How Can Teachers Help Their Students Adjust to Remote Learning?

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Hannah Stevenson shares four ways to help students adjust to remote learning.

Adjusting to remote learning has been a difficult experience for both pupils and teachers. Some pupils are thriving under the new arrangements, but many are struggling.

As a teacher, it is up to you to devise lessons that enable your pupils to continue to achieve their best. This is especially essential for teachers working with students of varying abilities. Below are four effective things that teachers can do to help their students achieve their goals while remote learning.

Keep Things as Simple as Possible

Explaining new concepts and ideas to students can be difficult enough at the best of times, but it can be even more challenging when you are doing it all remotely. In the classroom, teachers can take the entire class through a new idea and then answer questions from individual students. Crucially, the students can all hear the questions that their classmates are asking and what the answers are. This is an important learning vector for lots of pupils. Losing it means that some pupils who may have hearing issues or simply a bad connection end up left behind.

One thing that you can do to make things as easy as possible for your students is to make an extra effort to keep your instructions as simple as possible. Before you send out any instructions to students, make sure that you have read through them yourself and considered any questions that your students might have. If you give them all the information that they need to work out what to do, then their parents can always help them if they need it.

Provide Them with a Primary Point of Contact

Regardless of the distance learning software and platforms you are using, you should make sure that you provide a single primary point of contact that any of your students can turn to as a central hub. If they have a question, they don’t know what to do, or they need to redownload a document that they have lost, they can head to your hub and know they will find what they need.

There are several places where you can set up such a hub for free. Google Classroom is a popular choice that also integrates with many of the classroom management and remote teaching tools that schools are using. Providing your students with this central point of contact will also help to make them feel more confident about learning remotely as they will know exactly where to go if they are having difficulties.

Ensuring attendance is more difficult when students are attending classes remotely. It isn’t always easy for teachers to keep track of who is actually present and paying attention. By making sure that any documents, worksheets, or other resources that students might need are available to them via your chosen hub, you ensure that anyone who misses a class is able to catch up.

Use Assessments Strategically

No one likes to be tested, but tests are an essential tool for teachers. It is through testing that teachers can most accurately monitor the performance of their students. However, now that most teachers are only having limited contact with their students, and more schools are embracing blended learning, it has become harder for many teachers to conduct assessments.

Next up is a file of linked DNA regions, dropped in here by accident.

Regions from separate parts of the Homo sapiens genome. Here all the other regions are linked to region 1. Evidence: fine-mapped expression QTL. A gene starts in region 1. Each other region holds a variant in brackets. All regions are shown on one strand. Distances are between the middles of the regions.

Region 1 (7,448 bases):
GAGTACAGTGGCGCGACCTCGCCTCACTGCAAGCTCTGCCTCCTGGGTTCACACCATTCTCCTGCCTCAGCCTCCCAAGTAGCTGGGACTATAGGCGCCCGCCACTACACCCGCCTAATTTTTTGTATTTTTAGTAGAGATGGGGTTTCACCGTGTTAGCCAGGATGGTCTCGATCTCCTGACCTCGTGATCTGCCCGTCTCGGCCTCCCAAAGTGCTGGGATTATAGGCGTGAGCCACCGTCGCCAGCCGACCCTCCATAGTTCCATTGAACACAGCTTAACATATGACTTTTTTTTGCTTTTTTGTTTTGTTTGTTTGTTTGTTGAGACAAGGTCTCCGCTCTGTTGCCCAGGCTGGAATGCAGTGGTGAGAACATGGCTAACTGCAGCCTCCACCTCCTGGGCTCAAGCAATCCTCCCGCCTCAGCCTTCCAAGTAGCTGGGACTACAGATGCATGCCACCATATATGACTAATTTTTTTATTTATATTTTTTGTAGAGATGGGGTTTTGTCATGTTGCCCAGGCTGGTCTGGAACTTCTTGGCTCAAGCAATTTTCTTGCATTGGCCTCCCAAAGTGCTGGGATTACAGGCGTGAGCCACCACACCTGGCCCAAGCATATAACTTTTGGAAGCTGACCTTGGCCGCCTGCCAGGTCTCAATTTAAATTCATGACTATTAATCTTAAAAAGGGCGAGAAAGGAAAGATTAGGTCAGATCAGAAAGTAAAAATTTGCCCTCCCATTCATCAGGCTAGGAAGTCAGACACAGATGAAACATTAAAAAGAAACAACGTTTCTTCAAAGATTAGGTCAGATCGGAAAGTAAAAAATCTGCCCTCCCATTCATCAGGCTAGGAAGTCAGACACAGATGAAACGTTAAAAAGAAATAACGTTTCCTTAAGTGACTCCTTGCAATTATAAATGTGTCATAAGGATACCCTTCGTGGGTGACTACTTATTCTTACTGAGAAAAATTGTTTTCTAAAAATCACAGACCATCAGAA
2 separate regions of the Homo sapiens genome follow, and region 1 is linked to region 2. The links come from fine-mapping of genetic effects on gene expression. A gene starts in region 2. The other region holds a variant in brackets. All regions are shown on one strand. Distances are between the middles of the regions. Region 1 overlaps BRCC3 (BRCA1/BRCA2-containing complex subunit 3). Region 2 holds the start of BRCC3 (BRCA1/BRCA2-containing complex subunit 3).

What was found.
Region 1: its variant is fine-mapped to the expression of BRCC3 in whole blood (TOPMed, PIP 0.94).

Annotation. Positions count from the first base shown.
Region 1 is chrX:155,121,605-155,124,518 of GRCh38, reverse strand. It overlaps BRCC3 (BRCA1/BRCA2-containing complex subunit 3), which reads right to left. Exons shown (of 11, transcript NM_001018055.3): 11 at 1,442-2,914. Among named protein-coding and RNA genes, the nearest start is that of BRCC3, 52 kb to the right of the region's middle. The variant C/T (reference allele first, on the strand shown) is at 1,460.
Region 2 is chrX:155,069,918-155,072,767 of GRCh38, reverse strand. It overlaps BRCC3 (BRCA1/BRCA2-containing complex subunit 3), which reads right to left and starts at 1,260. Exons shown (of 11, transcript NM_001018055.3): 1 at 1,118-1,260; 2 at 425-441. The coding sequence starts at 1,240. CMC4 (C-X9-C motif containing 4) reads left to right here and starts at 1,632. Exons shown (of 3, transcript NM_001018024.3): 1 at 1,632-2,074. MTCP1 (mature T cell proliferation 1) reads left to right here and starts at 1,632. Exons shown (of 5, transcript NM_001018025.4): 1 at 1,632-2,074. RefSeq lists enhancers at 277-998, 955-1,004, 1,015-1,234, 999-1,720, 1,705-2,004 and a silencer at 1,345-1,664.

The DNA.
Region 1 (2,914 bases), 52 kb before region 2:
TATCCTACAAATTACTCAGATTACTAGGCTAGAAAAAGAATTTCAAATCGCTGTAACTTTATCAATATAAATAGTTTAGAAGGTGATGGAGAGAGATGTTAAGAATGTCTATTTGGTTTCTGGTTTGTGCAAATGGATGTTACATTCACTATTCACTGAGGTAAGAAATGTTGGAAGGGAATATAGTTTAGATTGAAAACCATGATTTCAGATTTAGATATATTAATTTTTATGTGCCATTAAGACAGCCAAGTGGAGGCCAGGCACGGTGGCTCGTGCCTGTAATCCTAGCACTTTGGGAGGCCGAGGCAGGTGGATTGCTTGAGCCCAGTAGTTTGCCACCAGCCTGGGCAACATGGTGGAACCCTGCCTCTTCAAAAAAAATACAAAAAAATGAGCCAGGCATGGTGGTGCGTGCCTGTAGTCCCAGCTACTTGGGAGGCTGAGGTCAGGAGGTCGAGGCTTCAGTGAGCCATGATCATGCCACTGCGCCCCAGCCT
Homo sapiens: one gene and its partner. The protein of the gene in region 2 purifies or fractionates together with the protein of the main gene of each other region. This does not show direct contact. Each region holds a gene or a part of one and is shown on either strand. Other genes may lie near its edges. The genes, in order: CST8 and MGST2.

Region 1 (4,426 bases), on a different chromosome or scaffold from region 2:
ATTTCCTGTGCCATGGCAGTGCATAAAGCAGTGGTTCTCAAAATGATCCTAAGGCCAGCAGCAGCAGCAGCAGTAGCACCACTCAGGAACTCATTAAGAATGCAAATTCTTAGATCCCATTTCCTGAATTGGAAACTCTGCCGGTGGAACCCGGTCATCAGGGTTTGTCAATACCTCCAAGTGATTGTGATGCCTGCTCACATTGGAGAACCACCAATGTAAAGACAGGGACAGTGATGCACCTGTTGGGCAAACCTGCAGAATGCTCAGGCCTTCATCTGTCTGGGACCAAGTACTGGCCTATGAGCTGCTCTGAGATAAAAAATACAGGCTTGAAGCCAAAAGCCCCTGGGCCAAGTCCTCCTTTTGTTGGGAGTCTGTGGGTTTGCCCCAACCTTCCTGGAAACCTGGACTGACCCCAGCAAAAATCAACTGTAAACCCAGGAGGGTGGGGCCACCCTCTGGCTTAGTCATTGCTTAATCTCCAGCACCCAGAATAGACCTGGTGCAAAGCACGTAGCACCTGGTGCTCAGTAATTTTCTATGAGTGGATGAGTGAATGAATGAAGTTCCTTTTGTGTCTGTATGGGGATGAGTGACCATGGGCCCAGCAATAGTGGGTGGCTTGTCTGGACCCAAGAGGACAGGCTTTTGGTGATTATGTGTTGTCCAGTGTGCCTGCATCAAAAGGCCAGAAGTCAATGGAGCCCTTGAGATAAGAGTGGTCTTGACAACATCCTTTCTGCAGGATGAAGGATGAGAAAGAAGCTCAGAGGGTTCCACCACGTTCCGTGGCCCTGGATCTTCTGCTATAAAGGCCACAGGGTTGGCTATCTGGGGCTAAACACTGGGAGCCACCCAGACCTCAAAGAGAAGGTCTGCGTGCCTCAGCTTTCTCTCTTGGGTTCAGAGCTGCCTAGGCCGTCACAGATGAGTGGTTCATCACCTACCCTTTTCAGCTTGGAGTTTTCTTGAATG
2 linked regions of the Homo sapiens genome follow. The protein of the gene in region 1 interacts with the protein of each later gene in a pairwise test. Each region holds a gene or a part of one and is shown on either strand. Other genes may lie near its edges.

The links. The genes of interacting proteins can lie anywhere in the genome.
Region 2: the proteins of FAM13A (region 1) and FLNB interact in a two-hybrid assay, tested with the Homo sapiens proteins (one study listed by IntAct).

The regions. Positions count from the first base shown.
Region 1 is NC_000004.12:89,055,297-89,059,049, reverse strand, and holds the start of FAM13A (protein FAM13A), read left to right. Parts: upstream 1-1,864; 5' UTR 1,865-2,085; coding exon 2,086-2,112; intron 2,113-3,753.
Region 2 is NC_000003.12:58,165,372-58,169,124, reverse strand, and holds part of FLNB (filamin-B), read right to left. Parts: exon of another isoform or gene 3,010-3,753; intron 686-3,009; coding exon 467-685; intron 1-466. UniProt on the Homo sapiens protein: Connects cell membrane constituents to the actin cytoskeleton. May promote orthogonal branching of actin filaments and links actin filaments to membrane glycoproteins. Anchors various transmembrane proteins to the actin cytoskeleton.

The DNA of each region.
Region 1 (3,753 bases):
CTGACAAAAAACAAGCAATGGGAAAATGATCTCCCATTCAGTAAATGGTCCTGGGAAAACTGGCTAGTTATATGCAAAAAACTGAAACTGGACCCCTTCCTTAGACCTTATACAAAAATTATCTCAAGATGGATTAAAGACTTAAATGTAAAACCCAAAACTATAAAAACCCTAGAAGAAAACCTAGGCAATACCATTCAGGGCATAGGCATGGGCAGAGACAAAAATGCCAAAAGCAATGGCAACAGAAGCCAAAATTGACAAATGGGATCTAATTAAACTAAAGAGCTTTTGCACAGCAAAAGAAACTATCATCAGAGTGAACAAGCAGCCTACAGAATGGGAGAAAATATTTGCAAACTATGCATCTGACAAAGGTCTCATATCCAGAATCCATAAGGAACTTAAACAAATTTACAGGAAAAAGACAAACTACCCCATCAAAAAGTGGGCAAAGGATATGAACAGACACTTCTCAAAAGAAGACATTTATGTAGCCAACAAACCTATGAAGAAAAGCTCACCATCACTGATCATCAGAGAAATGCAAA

Fortunately, a lot of blended learning and remote learning platforms make assessing students online relatively simple and straightforward for teachers. For example, you can now assess students online using classroom.cloud. As well as allowing you to assess students online, classroom.cloud also provides all the tools you need to teach students remotely just as effectively as you would do in the classroom.

Prioritise Longer Assignments

Learning to research and work independently is an important skill for any pupil as they get older. However, many pupils in the UK won’t encounter any significant independent learning until they reach college. They might get the occasional project or big assignment that they need to research for, but these are the exception, not the rule.

Teaching pupils how to study independently is even more important now that many of them will be learning remotely.

Teaching pupils how to study independently is even more important now that many of them will be learning remotely for the foreseeable future. You can help them to develop these skills by setting them more long projects that will require them to conduct their own research and analyse information critically.

Obviously, this is always going to be more challenging for younger pupils or pupils with learning disabilities. You should also keep in mind that not everyone will have their parents at home to provide them with guidance whenever they need it. You want to set them projects that will challenge them but are within their grasp.

In order for pupils to continue to advance their learning during remote learning, teachers need to provide them with the necessary guidance and resources. The advice outlined above will be very helpful for planning the most effective remote lessons for your students that need it.

Hannah Stevenson

Hannah Stevenson is a content marketer and experienced writer who creates quality content for a wide range of publications. She’s deeply passionate about education, having overcome a lot of obstacles to achieve her BA in English Language And Literature and MA in English Literature And Film Studies.

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